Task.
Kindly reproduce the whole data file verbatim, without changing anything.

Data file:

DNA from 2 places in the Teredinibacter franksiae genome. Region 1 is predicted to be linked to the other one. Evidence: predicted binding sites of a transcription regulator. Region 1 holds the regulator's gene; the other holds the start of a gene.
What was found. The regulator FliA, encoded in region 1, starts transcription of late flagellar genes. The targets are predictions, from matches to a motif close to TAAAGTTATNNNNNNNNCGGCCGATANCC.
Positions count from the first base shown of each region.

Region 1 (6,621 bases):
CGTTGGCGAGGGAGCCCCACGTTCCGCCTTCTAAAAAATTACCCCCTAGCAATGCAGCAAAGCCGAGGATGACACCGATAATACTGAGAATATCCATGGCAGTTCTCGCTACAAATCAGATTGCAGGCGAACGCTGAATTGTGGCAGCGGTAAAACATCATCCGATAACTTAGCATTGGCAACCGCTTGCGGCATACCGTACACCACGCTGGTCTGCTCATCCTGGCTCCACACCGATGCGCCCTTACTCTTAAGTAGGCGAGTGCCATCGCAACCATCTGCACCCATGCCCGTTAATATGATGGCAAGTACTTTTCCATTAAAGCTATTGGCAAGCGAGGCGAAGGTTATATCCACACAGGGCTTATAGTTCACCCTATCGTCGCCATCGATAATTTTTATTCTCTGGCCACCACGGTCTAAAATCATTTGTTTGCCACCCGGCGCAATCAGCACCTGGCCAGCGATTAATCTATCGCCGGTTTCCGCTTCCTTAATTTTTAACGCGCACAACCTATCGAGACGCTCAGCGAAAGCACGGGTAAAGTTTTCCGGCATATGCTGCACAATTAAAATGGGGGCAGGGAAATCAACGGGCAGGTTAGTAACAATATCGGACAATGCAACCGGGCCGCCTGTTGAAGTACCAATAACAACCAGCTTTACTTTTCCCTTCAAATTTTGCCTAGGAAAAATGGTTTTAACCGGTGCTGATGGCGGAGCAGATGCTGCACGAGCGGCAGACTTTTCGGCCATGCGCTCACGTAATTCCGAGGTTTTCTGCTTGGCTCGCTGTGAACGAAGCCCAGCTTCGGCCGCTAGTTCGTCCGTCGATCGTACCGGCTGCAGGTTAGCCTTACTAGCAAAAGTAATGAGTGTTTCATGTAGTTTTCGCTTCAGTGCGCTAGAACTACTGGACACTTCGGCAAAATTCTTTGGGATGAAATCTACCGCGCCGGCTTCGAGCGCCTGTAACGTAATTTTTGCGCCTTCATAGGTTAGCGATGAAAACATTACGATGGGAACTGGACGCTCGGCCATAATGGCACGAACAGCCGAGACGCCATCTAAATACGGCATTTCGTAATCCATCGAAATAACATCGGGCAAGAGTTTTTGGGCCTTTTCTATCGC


DNA from 2 places in the Teredinibacter franksiae genome. Region 1 is predicted to be linked to the other one. Evidence: predicted binding sites of a transcription regulator. Region 1 holds the regulator's gene; the other holds the start of a gene.
What was found. The regulator FliA, encoded in region 1, starts transcription of late flagellar genes. The targets are predictions, from matches to a motif close to TAAAGTTATNNNNNNNNCGGCCGATANCC.
Positions count from the first base shown of each region.

Region 1 (6,621 bases):
CGTTGGCGAGGGAGCCCCACGTTCCGCCTTCTAAAAAATTACCCCCTAGCAATGCAGCAAAGCCGAGGATGACACCGATAATACTGAGAATATCCATGGCAGTTCTCGCTACAAATCAGATTGCAGGCGAACGCTGAATTGTGGCAGCGGTAAAACATCATCCGATAACTTAGCATTGGCAACCGCTTGCGGCATACCGTACACCACGCTGGTCTGCTCATCCTGGCTCCACACCGATGCGCCCTTACTCTTAAGTAGGCGAGTGCCATCGCAACCATCTGCACCCATGCCCGTTAATATGATGGCAAGTACTTTTCCATTAAAGCTATTGGCAAGCGAGGCGAAGGTTATATCCACACAGGGCTTATAGTTCACCCTATCGTCGCCATCGATAATTTTTATTCTCTGGCCACCACGGTCTAAAATCATTTGTTTGCCACCCGGCGCAATCAGCACCTGGCCAGCGATTAATCTATCGCCGGTTTCCGCTTCCTTAATTTTTAACGCGCACAACCTATCGAGACGCTCAGCGAAAGCACGGGTAAAGTTTTCCGGCATATGCTGCACAATTAAAATGGGGGCAGGGAAATCAACGGGCAGGTTAGTAACAATATCGGACAATGCAACCGGGCCGCCTGTTGAAGTACCAATAACAACCAGCTTTACTTTTCCCTTCAAATTTTGCCTAGGAAAAATGGTTTTAACCGGTGCTGATGGCGGAGCAGATGCTGCACGAGCGGCAGACTTTTCGGCCATGCGCTCACGTAATTCCGAGGTTTTCTGCTTGGCTCGCTGTGAACGAAGCCCAGCTTCGGCCGCTAGTTCGTCCGTCGATCGTACCGGCTGCAGGTTAGCCTTACTAGCAAAAGTAATGAGTGTTTCATGTAGTTTTCGCTTCAGTGCGCTAGAACTACTGGACACTTCGGCAAAATTCTTTGGGATGAAATCTACCGCGCCGGCTTCGAGCGCCTGTAACGTAATTTTTGCGCCTTCATAGGTTAGCGATGAAAACATTACGATGGGAACTGGACGCTCGGCCATAATGGCACGAACAGCCGAGACGCCATCTAAATACGGCATTTCGTAATCCATCGAAATAACATCGGGCAAGAGTTTTTGGGCCTTTTCTATCGC